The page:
I Have an Idea…..


Palo Alto – Ken sits by the pool and runs the numbers….

My business partner, Ken Krushel and I have been out in Palo Alto trying to raise money for an idea- Citizenews

We started talking about this more than a year ago when we were both speakers at the Eurasian Media Conference in Almaty, Kazakhstan.

I had come to Almaty for two reasons – one, I had never been in Kazakhstan. Two, one of the other speakers was going to be the founder of Ohmy News, the Korean citizen news website. I had an idea. I wanted to talk to Mr. Oh to see how he did it. I wanted to try it in video and in English. Ohmy is in Korean and in print.

Oh did not show, but Ken did.

Ken is both an online entreprenuer (he has founded and sold several new media companies), and a former Executive VP at NBC. I thought his combination of entreprenerial success plus his GE training and experience would be of enormous value. I was right.

In a few days we had met with almost every major venture group in Palo Alto. We met with the same people who had funded Google, Yahoo, Apple Computers, PayPal and lots of others. They are a frighteningly smart group and it is a real pleasure and education to meet and talk ideas with them.

I think things went well.

I think there is the potential here to re-invent news.

News is moribund, and has been for some time. It is static, boring and predictable. It could be much more.

For more than 60 years we have had a broadcast news operation that has remained pretty much unchanged. A guy in a suit behind a desk reads the news and they roll some stories. Go to the Musuem of Broadcasting and take a look at the Camel Cavalcade of News from the 1950s and it looks exactly the same. Exactly.

This was how news had to be delivered in the 50s because it was the best that that technology could allow.

The technology has changed, but the way we gather and deliver the news is fundamentally the same.

There are hundreds of thousands of people with cameras and laptops. Hundreds of thousands of people with ideas and opinions. Their opinions and insights are valuable – as valuable as those of Brian Williams or Katie Couric.


Now we can harness them – liberate them – give them a voice. And pay them.

We can move news from being a ‘broadcast’ to being a dialogue, or more properly, a ‘multilogue’ – a place were we can explore the world, discourse on important issues and discuss them and participate in an ongoing global vlog.

It’s an interesting idea.

I think we can fund this.. or at least get it started.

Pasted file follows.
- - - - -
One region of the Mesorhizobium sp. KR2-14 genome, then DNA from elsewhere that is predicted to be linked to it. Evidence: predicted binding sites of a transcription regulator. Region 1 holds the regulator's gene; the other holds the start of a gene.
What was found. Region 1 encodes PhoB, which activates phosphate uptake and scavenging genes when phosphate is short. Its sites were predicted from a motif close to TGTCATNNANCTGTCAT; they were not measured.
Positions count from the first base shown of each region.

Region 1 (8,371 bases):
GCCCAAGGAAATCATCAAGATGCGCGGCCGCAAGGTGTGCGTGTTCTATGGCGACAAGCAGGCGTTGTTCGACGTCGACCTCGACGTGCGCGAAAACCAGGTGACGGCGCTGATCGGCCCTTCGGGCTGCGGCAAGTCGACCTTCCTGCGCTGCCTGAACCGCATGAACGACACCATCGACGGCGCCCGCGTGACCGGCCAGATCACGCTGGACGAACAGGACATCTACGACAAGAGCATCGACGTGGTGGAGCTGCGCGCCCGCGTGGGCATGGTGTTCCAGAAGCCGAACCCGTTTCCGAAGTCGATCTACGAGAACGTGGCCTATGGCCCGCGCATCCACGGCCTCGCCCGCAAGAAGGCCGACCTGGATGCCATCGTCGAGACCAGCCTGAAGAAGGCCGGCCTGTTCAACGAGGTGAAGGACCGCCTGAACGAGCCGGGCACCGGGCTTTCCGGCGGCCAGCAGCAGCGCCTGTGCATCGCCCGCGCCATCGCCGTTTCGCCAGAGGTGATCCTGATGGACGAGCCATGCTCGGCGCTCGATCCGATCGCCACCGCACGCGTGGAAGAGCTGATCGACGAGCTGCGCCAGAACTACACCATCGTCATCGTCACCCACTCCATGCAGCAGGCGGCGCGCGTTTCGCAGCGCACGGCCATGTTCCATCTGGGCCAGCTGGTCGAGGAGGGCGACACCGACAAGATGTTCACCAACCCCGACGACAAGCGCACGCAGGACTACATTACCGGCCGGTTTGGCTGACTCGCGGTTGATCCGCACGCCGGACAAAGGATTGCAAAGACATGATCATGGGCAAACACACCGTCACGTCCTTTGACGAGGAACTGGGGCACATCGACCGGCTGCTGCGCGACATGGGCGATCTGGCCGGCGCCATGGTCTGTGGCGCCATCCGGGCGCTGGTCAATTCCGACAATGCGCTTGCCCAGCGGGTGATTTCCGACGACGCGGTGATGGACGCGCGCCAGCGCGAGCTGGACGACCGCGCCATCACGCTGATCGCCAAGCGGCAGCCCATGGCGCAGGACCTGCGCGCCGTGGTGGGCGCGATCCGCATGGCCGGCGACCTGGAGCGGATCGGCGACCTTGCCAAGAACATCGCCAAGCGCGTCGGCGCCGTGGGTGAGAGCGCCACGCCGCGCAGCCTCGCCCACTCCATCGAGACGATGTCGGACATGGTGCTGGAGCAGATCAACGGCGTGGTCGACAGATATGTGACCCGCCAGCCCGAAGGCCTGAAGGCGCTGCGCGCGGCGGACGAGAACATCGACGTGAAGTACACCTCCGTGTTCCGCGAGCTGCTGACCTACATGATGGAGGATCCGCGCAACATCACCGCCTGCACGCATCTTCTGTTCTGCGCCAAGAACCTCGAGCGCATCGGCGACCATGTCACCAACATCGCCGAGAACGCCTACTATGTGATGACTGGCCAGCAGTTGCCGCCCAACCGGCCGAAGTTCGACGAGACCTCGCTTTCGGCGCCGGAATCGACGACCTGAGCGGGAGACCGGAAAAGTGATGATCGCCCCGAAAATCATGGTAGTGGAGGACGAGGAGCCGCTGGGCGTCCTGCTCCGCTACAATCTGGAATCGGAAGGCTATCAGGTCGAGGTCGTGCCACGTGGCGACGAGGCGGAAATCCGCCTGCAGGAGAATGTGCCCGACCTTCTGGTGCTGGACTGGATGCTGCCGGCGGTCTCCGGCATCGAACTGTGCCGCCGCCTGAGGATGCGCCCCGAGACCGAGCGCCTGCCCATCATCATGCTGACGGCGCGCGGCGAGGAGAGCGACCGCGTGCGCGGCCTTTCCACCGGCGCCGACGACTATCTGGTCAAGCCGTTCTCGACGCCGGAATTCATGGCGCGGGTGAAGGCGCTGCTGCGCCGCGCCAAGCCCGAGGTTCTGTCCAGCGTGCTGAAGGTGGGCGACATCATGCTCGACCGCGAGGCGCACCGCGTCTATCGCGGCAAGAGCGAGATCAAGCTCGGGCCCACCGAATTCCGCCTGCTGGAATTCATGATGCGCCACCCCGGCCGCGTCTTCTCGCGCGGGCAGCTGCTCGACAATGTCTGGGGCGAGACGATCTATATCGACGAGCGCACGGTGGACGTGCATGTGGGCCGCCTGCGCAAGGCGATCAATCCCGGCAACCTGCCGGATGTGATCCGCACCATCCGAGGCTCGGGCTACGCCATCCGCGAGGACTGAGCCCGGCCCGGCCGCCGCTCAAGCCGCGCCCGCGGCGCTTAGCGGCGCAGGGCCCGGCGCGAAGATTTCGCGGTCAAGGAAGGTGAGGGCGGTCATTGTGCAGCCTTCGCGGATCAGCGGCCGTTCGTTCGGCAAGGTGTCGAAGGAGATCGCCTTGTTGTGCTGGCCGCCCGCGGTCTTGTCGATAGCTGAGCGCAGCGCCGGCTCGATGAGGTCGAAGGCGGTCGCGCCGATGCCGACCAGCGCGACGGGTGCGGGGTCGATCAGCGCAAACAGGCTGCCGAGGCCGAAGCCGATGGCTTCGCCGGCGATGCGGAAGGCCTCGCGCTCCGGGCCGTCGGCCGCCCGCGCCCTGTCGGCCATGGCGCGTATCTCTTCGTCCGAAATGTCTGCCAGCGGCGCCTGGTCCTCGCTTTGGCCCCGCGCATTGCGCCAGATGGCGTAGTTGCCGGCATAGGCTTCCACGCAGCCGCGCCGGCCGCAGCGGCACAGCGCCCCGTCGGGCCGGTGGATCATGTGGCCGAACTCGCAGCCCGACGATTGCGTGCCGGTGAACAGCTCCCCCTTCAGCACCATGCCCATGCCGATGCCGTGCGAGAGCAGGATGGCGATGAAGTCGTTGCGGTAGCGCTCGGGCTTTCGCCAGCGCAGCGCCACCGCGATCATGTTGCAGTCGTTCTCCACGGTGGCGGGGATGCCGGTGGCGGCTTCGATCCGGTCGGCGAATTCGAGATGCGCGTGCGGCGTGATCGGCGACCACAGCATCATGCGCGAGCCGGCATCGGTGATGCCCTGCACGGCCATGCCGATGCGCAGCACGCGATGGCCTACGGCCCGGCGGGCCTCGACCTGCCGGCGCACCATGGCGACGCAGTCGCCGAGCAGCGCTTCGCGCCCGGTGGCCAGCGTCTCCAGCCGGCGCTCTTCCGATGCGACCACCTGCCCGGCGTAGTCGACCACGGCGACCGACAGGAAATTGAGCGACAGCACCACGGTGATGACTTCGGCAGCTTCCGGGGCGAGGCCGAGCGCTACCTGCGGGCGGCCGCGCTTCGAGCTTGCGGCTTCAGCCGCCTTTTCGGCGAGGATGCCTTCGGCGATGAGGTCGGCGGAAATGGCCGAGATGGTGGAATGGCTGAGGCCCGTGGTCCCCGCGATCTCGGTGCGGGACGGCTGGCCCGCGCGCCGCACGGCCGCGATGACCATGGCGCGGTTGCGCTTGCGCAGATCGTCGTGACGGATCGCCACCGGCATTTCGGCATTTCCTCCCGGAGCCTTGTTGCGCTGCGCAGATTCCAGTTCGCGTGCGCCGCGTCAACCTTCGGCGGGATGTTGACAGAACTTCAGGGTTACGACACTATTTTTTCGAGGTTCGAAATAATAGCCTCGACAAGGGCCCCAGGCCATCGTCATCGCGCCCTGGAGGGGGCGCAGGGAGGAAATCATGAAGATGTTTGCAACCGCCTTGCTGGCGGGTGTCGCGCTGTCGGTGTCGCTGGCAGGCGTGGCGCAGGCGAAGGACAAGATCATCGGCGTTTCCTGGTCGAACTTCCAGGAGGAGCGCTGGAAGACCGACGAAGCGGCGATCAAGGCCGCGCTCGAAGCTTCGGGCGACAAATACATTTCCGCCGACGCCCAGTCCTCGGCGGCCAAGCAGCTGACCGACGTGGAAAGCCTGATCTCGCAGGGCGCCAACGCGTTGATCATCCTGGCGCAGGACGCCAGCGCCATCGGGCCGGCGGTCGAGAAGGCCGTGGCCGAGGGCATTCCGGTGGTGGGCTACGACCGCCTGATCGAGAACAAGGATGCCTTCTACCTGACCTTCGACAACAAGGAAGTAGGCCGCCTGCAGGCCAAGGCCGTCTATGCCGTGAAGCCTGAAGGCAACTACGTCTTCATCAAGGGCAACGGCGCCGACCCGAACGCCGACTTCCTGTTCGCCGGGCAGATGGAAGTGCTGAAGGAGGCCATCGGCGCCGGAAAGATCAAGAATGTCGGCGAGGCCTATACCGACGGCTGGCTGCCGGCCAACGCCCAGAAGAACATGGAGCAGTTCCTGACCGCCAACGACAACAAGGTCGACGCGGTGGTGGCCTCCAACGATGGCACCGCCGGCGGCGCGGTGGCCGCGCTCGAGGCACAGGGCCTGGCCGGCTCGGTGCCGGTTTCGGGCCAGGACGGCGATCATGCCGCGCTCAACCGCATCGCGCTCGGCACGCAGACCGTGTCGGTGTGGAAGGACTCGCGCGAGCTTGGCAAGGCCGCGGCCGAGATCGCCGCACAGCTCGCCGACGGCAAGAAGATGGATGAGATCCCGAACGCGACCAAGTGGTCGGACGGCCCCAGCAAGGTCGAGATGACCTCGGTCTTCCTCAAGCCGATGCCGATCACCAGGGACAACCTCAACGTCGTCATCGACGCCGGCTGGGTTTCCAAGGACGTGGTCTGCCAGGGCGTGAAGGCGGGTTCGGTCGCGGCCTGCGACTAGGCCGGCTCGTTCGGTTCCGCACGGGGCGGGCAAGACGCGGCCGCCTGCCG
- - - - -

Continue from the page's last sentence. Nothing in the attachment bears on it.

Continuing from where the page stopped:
But to prove to these guys its valid…. to prove that there are really intelligent people out there with important ideas and stories… with video cameras or laptops….

we’re going to have to ‘prime the pump’.

In the next few days you might get an email from me explaining how this works and how you can get involved.

If you like what you read…. please let me know…

if you have questions… please ask

if you want to know more… please let me know…

I have an idea of something really unique and important we can do….

I need your help….


31 responses to “I Have an Idea…..

  1. You know where to find me, Michael.

    Looking forward to your email 🙂

  2. i want to work with nino!

  3. into the gates of hell we go….

  4. Sandlander ready to step up to the plate in Abu Dhabi!

  5. I’ve been so disappointed with the whole news business for so long now (on all platforms), I’ve started to think there was no hope. But here’s hoping the Internet’s game-changing nature can change news for the better. In fact, maybe what you’re thinking of shouldn’t even be called “news” once it’s all over.

    I work in an office where I share a wall with a former NPR reporter who is now running our news room. He’s a hard-core journalist. And he’s disappointed with journalism as a field, too. He knows news is busted.

    Michael — if you can pull this off, I would love to be in line to help out. It’s time to revolutionize news and change our very society in the process. Let’s bring on the 21st century Gutenberg revolution.

  6. I spent the last 15 yrs working freelance, but recently took a “day job” doing sales research for a mint. I would love to be involved in some small way.